Several people, including Barr, viewed these violent protests against the police and the White House as a riot. I criticized such labeling of Black Lives Matter or anti-fascist riots as riot or terrorism. I see these labels as undermining free speech. As with the Black Lives Matter movement, I don’t think most of the protesters were rioters, let alone part of a riot, this week. As with last year’s protests, some instigators pushed for confrontation. But most were at the Capitol to speak out against voting in an election they believe was stolen. I don’t share that view, but it is held by around 40 percent of Americans.
What are these people if they are not insurgents or terrorists? The answer is that they are loyal. We are facing a crisis of faith rather than a revolution. Our constitution is an article of faith. This republic was founded through a leap of faith brought together by people of different backgrounds and beliefs. However, the constitution, no matter how well drafted, is ineffective if people lose confidence in its system or, equally important, in one another.
Our system is designed so that everyone in the game gets skin. It is supposed to bring factional interests to the surface. Unlike those who ignore them, our constitution forces those in Congress to go out into the open where they can be spoken and addressed. Systems that ignore all these divisions explode from within, as in the history of France. Our system is based on a kind of implosion in which this pressure is directed at Congress, where factional interests are converted into majority compromises.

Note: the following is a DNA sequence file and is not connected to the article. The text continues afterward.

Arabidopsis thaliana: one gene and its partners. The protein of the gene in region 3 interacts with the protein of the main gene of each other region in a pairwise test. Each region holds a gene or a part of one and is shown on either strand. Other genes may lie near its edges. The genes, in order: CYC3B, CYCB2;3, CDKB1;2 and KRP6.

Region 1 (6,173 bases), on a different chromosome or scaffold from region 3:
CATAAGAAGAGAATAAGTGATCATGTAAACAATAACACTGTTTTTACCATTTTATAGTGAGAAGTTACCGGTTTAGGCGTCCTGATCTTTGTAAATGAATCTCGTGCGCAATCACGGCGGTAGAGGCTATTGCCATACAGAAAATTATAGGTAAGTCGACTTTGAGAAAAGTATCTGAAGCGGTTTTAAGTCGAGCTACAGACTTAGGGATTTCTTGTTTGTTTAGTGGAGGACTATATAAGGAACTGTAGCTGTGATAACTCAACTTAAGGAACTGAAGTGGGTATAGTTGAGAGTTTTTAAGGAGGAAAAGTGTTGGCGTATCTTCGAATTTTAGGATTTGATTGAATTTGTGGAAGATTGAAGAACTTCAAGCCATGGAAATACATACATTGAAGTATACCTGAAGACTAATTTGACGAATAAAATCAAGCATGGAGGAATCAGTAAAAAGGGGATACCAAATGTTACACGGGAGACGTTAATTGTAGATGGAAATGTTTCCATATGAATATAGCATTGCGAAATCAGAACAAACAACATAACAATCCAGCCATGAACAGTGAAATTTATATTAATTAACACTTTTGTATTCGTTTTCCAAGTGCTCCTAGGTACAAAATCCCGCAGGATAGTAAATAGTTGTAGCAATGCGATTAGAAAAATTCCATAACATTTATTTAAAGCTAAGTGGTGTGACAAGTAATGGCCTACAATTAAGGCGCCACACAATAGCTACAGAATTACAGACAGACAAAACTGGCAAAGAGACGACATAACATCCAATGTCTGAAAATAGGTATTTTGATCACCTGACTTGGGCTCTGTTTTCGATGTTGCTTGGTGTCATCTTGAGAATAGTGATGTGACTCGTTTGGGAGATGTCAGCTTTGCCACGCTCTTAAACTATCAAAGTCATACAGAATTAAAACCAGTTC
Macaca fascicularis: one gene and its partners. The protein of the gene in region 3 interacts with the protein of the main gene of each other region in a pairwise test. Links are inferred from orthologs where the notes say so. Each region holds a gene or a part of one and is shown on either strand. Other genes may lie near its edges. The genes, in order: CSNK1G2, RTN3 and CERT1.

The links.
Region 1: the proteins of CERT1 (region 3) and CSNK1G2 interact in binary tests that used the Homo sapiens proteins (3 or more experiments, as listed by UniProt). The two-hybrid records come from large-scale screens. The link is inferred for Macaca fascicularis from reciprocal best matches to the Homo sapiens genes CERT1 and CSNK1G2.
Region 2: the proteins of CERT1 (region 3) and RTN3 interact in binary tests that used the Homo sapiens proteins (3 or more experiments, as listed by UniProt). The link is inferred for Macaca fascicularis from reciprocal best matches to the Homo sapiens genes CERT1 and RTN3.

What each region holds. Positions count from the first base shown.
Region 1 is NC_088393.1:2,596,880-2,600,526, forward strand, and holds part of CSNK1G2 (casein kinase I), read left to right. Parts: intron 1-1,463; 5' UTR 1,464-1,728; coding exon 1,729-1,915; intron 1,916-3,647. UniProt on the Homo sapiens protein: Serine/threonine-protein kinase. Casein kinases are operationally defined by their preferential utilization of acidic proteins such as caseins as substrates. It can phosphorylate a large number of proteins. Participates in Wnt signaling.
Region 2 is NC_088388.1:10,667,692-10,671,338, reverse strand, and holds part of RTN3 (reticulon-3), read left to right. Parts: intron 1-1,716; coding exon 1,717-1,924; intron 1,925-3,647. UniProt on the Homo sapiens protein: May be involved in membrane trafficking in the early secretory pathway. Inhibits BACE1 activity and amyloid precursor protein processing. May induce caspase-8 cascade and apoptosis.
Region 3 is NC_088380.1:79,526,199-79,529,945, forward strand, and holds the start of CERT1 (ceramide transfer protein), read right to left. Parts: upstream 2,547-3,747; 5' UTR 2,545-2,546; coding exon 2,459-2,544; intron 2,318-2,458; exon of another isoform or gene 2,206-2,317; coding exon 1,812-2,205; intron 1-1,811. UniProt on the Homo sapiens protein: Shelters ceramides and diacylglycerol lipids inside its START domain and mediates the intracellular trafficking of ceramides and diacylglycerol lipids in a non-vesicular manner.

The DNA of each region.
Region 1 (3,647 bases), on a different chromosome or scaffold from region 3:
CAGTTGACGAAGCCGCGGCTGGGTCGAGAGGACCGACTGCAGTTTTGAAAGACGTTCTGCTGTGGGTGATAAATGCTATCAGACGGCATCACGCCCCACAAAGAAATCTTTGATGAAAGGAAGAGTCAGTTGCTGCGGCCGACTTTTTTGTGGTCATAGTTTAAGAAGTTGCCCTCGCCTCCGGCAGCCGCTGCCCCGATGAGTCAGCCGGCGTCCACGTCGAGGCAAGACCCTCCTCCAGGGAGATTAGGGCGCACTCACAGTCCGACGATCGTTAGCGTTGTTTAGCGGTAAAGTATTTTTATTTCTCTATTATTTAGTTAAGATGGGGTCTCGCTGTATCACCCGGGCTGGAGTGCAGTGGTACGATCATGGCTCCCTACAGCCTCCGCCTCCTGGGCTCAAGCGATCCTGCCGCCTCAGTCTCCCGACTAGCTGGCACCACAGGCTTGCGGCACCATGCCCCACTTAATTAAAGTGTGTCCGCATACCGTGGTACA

The violence this week is not what James Madison hoped for when he took note of factional interests in Congress. For a system based on representative democracy it was a little too straightforward. However, that is exactly the point. These actions taken reflect the same crisis of faith seen in Lafayette Park and on the streets of Portland. This is far more dangerous than a few agitators protesting against chaos. It is not anarchy but alienation that we should fear most in our nation.
For years the public has shown a lack of trust and confidence in our political system. There is also widespread opposition from the media, which was once a common source of information. The media has ruined its credibility through years of bias, including power outages on stories viewed as detrimental to Democrats. Without trust in our leaders or the media, more than half of this nation does not seem tied to the political system. This replacement is dangerous for a representative government.
We must hold everyone accountable who committed violence in the Capitol. However, after we find out who stormed Congress and how they did it, we have a far more difficult task to perform. An insurrection can easily be put down, but desecration is far more insidious and dangerous for our democracy.
Jonathan Turley is Shapiro Professor of Law of Public Interest at George Washington University. You can find his updates online at JonathanTurley.